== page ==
Federal officials disclosed Friday that they secretly tape-recorded Pakistanis in the agricultural community of Lodi (search) for nearly three years before bringing terror-related charges against a father and son and seeking to deport two Islamic leaders.
The son is charged with lying to the FBI (search) about attending a terrorism camp in Pakistan in 2003 and 2004. His father is charged with lying when he denied his son had attended such a camp.
The tapes are among scores of recordings made by an informant or undercover investigator starting in August 2002, prosecutors and defense attorneys said during a preliminary hearing Friday.
The Hayats' trial was scheduled to begin Aug. 23, but U.S. District Judge Garland E. Burrell Jr. delayed it Friday, saying the volume of evidence being gathered is so great it will take at least an extra 60 days to consider which classified materials can be used. He set another hearing for Oct. 7.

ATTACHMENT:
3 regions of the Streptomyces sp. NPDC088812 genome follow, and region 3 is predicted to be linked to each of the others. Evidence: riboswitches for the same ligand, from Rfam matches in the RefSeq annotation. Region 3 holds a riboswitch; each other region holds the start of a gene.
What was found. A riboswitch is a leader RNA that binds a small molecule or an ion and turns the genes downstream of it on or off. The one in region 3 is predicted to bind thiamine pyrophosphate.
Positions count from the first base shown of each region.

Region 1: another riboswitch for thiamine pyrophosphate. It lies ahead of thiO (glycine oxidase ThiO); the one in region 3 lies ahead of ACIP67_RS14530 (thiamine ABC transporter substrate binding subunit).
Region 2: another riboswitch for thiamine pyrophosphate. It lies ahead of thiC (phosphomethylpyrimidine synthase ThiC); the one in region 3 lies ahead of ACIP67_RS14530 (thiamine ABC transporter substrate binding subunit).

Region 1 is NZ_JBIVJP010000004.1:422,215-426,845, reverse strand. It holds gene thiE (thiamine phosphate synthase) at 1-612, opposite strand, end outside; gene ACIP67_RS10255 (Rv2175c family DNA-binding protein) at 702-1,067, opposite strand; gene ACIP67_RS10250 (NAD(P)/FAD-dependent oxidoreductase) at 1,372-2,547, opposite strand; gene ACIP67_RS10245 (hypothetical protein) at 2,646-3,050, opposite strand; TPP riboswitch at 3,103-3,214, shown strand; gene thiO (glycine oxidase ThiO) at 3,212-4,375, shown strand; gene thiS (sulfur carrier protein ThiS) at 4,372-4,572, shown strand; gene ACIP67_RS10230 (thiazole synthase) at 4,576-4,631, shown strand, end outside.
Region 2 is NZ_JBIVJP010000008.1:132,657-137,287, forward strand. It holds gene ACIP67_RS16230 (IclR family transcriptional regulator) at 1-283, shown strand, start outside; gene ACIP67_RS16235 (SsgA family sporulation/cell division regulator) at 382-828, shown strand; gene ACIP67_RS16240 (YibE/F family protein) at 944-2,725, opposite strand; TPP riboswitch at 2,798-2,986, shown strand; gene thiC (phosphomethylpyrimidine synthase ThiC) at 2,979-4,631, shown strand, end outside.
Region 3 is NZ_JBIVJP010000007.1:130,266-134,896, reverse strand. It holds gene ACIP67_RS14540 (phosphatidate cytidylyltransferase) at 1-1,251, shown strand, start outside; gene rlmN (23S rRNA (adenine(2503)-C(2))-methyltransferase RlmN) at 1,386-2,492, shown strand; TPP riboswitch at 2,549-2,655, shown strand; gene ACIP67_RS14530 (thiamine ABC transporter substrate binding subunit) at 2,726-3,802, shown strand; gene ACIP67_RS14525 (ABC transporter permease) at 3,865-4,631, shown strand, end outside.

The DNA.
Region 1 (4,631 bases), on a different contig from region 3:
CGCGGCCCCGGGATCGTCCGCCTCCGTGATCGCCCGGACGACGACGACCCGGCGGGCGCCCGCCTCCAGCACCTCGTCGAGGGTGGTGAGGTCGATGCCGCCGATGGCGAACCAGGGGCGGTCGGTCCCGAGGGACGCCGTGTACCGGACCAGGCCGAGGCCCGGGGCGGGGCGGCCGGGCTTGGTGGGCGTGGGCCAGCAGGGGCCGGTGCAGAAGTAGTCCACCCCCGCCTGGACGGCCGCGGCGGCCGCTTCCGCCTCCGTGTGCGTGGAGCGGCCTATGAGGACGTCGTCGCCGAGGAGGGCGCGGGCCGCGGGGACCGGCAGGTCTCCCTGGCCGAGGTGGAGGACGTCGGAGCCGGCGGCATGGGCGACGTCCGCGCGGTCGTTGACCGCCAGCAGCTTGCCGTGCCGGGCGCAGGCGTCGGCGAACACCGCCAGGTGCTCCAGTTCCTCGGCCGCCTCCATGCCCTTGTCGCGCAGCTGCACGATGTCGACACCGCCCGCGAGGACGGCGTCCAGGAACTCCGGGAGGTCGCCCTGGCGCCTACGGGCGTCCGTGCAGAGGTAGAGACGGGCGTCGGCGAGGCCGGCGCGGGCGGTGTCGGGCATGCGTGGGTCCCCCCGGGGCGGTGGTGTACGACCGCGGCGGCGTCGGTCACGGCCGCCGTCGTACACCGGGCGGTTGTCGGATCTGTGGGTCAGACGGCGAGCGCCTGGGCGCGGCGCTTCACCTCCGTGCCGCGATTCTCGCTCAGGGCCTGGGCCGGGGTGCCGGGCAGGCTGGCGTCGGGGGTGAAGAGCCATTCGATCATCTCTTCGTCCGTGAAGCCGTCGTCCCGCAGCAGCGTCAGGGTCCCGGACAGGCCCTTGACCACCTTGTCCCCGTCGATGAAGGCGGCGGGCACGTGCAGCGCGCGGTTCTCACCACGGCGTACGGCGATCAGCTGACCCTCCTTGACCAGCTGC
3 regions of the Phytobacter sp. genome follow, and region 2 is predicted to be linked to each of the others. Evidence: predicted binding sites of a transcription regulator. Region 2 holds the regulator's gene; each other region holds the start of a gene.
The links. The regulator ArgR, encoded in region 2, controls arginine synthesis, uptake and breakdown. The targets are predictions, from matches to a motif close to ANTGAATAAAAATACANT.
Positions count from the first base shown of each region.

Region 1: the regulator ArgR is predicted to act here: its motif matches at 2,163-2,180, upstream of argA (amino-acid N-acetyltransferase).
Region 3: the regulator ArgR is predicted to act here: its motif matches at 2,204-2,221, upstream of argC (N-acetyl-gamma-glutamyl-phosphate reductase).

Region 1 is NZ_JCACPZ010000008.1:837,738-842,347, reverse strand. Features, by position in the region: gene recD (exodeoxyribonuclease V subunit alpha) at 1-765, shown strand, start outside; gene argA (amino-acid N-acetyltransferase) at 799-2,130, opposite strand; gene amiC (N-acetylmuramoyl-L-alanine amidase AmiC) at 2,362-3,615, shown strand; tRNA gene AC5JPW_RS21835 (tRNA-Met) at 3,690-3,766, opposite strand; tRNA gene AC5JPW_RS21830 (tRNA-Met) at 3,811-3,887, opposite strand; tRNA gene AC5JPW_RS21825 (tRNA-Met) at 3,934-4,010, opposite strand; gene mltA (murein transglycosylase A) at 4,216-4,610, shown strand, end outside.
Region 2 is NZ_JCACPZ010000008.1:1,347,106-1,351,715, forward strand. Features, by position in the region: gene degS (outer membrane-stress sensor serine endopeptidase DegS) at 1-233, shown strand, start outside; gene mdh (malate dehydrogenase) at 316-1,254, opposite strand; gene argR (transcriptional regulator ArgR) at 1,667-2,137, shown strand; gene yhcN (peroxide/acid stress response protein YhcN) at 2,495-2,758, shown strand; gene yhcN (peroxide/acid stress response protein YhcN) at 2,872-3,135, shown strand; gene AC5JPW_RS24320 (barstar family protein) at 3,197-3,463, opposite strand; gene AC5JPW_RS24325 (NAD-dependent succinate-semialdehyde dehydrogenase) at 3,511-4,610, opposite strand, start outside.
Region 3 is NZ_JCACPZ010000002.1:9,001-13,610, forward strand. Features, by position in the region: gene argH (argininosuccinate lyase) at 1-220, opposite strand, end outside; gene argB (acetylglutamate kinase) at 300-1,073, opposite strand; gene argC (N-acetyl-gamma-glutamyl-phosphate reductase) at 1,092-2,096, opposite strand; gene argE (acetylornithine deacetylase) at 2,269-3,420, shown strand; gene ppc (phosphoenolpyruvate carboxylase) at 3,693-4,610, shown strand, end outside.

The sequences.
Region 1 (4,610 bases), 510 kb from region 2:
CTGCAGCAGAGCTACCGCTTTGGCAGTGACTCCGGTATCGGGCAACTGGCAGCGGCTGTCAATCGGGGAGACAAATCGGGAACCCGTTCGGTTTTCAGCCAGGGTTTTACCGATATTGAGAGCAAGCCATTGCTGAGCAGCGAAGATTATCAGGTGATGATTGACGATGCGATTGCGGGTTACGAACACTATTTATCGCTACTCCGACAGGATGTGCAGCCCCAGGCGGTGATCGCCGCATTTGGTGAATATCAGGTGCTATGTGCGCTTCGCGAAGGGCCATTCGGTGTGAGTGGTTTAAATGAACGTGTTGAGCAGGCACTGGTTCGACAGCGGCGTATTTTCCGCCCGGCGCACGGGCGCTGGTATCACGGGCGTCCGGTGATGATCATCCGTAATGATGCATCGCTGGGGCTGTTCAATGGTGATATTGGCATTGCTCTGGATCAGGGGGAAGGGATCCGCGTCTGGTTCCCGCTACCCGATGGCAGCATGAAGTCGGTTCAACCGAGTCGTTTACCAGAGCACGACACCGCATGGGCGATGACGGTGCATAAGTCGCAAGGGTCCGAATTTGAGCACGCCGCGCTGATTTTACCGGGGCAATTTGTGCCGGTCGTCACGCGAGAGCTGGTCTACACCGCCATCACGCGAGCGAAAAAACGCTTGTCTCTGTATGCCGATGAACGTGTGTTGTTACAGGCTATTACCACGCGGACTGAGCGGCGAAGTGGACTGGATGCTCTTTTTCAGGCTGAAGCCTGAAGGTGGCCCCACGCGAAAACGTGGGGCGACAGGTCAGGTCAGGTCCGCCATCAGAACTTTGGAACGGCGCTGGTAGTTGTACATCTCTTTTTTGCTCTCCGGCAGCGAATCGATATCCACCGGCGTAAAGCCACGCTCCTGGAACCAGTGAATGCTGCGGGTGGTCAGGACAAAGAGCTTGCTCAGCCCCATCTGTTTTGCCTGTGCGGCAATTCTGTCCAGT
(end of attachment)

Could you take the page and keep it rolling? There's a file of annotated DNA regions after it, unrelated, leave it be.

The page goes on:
The Hayats weren't the initial targets of the investigation in Lodi, a town of 62,000 about 30 miles south of Sacramento, and prosecutors said they have had to pare out other taped conversations and re-record the edited tapes.
"They're selectively picking and choosing what they're giving us," objected Wazhma Mojaddidi, Hamid Hayat's attorney.
Umer Hayat's attorney, Johnny Griffin III, said the case should be dismissed because of government delays in turning over evidence, but Burrell ruled prosecutors were moving with due speed.
"I'm sure (the Hayats) are disappointed," Griffin said outside court. "They really wanted their day in court to clear their name."
The government also is seeking to deport two Lodi religious leaders to Pakistan on alleged visa violations.
Shabbir Ahmed is set for an immigration hearing Tuesday in San Francisco.
Muhammed Adil Khan agreed last month to be deported, but his departure has been delayed because he isn't permitted to fly by commercial airliner and the government must charter a private jet, Griffin said. Griffin wants Khan kept in the country as a potential witness in the Hayats' defense.
The case against the Hayats picked up in late May when Hamid Hayat was determined to be on the federal "no fly" list as he was returning to the United States from Pakistan, said Assistant U.S. Attorneys S. Robert Tice-Raskin.